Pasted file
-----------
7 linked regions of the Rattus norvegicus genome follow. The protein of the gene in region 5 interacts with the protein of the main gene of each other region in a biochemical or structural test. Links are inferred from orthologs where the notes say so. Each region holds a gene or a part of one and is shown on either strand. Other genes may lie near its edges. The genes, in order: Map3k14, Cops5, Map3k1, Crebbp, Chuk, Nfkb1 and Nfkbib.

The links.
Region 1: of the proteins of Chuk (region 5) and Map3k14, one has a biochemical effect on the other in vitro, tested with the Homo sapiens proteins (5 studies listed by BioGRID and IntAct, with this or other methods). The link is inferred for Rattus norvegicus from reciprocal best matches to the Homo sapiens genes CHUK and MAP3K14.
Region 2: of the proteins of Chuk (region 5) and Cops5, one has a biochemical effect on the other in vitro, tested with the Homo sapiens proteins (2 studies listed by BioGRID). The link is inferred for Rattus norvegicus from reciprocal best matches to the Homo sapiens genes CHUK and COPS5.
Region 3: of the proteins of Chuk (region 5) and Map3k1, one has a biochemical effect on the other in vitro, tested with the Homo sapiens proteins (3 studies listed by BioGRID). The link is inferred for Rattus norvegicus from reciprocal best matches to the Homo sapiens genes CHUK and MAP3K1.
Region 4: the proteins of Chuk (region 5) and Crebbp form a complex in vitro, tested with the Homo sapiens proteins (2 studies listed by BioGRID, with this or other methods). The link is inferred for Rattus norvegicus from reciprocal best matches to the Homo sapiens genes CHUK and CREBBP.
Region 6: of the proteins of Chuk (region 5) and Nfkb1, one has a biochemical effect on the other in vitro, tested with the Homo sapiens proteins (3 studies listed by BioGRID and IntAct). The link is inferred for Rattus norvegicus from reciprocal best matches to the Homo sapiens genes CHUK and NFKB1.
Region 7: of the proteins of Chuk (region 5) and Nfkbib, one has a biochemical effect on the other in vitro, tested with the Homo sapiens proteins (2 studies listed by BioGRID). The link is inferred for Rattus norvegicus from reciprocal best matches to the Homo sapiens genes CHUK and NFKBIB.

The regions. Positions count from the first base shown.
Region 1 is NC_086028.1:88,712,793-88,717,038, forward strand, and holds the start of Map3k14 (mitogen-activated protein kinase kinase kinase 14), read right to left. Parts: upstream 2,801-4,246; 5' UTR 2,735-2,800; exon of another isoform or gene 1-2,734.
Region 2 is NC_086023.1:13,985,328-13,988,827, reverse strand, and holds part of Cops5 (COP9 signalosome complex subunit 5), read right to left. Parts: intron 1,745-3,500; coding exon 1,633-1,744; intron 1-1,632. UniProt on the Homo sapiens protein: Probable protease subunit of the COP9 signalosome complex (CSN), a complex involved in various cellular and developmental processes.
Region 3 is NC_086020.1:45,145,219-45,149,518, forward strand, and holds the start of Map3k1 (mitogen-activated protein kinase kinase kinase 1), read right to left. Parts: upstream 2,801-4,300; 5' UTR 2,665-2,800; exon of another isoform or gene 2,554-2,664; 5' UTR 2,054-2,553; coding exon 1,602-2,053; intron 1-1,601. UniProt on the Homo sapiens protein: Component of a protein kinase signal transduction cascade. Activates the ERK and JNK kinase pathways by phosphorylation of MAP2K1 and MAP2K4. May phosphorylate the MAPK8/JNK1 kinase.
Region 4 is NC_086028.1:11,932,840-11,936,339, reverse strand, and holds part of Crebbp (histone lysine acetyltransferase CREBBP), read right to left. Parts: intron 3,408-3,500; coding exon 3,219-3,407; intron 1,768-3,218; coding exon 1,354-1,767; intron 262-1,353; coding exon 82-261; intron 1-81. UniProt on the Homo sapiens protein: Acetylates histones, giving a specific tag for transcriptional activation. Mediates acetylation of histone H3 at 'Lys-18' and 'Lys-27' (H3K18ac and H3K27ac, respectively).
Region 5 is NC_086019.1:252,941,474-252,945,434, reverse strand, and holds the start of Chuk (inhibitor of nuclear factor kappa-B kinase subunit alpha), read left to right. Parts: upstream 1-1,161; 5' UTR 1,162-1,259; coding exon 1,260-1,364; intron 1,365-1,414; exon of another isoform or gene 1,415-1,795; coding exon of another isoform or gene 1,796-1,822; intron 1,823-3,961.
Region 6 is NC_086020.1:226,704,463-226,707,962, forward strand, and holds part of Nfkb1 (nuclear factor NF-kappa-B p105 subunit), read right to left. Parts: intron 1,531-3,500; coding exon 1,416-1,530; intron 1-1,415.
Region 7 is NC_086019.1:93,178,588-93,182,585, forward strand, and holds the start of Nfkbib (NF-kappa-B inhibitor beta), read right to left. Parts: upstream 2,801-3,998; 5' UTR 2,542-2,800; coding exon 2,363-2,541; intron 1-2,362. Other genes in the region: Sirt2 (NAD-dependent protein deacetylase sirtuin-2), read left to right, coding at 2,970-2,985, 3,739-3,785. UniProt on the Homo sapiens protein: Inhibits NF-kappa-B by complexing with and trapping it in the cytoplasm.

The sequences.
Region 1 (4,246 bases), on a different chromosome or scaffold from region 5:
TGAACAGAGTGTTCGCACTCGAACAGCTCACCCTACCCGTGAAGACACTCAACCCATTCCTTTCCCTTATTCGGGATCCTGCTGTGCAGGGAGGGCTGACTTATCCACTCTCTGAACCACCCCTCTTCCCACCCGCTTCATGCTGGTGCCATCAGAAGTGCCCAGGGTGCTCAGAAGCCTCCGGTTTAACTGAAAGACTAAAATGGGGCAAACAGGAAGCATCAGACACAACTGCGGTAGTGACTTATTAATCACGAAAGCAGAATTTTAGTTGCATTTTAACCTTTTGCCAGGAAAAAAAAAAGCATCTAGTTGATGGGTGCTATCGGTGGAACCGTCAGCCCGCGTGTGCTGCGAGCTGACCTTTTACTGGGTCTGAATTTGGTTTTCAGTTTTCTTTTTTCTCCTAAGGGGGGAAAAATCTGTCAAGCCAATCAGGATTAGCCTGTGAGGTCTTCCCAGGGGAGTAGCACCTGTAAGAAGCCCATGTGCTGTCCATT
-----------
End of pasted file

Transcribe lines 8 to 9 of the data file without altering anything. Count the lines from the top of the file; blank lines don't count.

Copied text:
Region 7: of the proteins of Chuk (region 5) and Nfkbib, one has a biochemical effect on the other in vitro, tested with the Homo sapiens proteins (2 studies listed by BioGRID). The link is inferred for Rattus norvegicus from reciprocal best matches to the Homo sapiens genes CHUK and NFKBIB.

The regions. Positions count from the first base shown.